Providers, payers, new entrants draw battle lines over looming interoperability rules
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Senior Manager, Health Research Institute, PwC USJanuary 31, 2020
While the health information technology crowd at the annual meeting of the Office of the National Coordinator for Health Information Technology (ONC) anticipated news about proposed interoperability rules, HHS Secretary Alex Azar addressed those defending the status quo. “Patients need and deserve control over their records; interoperability is the single biggest step we can take toward that goal,” Azar said at the ONC meeting. “Scare tactics are not going to stop the reforms we need.”
The proposed rules released in 2019 would move the industry toward one in which patient data is more accessible through application programming interfaces (APIs) and in which data moves with patients as they change health plans or providers.
Under the proposal, healthcare organizations would not be able to hoard patient data within their own organization while providers would have to provide electronic notification to other providers when patients are admitted, transferred or discharged.
HRI impact analysis
Azar shared his own story of trying to unsuccessfully gain access to his health records in what he described as a “balkanized system.” He told of visiting three providers last year that were all part of a health system that was not interoperable and could not properly share his information within its own organization. “And this isn’t just frustrating. Each of these issues is an opportunity for medical error,” he said.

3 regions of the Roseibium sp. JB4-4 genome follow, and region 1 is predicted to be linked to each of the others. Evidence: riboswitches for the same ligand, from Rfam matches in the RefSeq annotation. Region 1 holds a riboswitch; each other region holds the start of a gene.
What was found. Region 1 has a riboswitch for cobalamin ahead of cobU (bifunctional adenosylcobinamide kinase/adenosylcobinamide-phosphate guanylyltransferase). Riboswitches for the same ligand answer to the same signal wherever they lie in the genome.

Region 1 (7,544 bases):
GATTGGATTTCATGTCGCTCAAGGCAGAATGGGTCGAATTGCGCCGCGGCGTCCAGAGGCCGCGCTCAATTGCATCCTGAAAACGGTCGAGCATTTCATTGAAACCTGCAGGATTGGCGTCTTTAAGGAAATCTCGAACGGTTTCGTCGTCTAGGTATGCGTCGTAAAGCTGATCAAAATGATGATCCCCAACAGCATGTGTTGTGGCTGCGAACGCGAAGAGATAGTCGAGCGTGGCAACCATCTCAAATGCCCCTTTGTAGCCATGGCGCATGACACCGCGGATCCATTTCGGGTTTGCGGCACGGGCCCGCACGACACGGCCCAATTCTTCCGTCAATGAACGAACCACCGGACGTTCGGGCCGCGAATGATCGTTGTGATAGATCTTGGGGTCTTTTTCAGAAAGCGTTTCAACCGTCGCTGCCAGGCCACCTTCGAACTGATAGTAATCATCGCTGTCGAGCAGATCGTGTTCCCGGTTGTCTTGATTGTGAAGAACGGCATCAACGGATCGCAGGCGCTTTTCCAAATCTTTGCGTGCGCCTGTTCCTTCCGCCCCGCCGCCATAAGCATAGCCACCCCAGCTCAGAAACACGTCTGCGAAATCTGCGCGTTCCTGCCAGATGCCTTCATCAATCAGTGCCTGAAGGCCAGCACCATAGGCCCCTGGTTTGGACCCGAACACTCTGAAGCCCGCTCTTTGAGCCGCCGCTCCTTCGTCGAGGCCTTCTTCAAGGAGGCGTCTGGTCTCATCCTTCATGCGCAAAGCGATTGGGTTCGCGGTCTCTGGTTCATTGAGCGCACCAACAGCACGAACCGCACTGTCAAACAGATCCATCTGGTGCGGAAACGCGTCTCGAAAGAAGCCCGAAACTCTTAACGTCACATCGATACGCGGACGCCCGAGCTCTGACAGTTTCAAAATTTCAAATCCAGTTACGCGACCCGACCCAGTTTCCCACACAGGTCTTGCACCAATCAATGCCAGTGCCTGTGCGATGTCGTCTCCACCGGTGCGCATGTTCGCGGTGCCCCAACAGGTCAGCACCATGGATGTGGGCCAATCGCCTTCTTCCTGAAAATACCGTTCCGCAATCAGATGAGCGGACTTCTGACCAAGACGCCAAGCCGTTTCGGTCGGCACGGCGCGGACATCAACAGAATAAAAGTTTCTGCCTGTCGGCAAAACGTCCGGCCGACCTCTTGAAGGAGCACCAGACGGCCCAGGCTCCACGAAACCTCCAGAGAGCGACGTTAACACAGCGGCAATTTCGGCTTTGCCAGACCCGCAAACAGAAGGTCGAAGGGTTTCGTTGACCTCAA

His comments followed a report from Politico indicating that a large electronic health record system may sue over the rules (the company later softened its language and said it would work with HHS on its privacy concerns).
The American Medical Association and the American Hospital Association have also raised concerns that the freer flow of patient data to third-party app developers and tech companies could lead to the improper use of patient data.
But other stakeholders say that the privacy concerns can be addressed and that the industry must move toward a more interoperable system. On Monday, the CARIN Alliance met with the Office of Management and Budget, usually the final reviewer of any rules, to urge it to release the final rules.
The members in attendance included representatives of electronic health records companies, payers, large tech companies, patient advocates and health systems.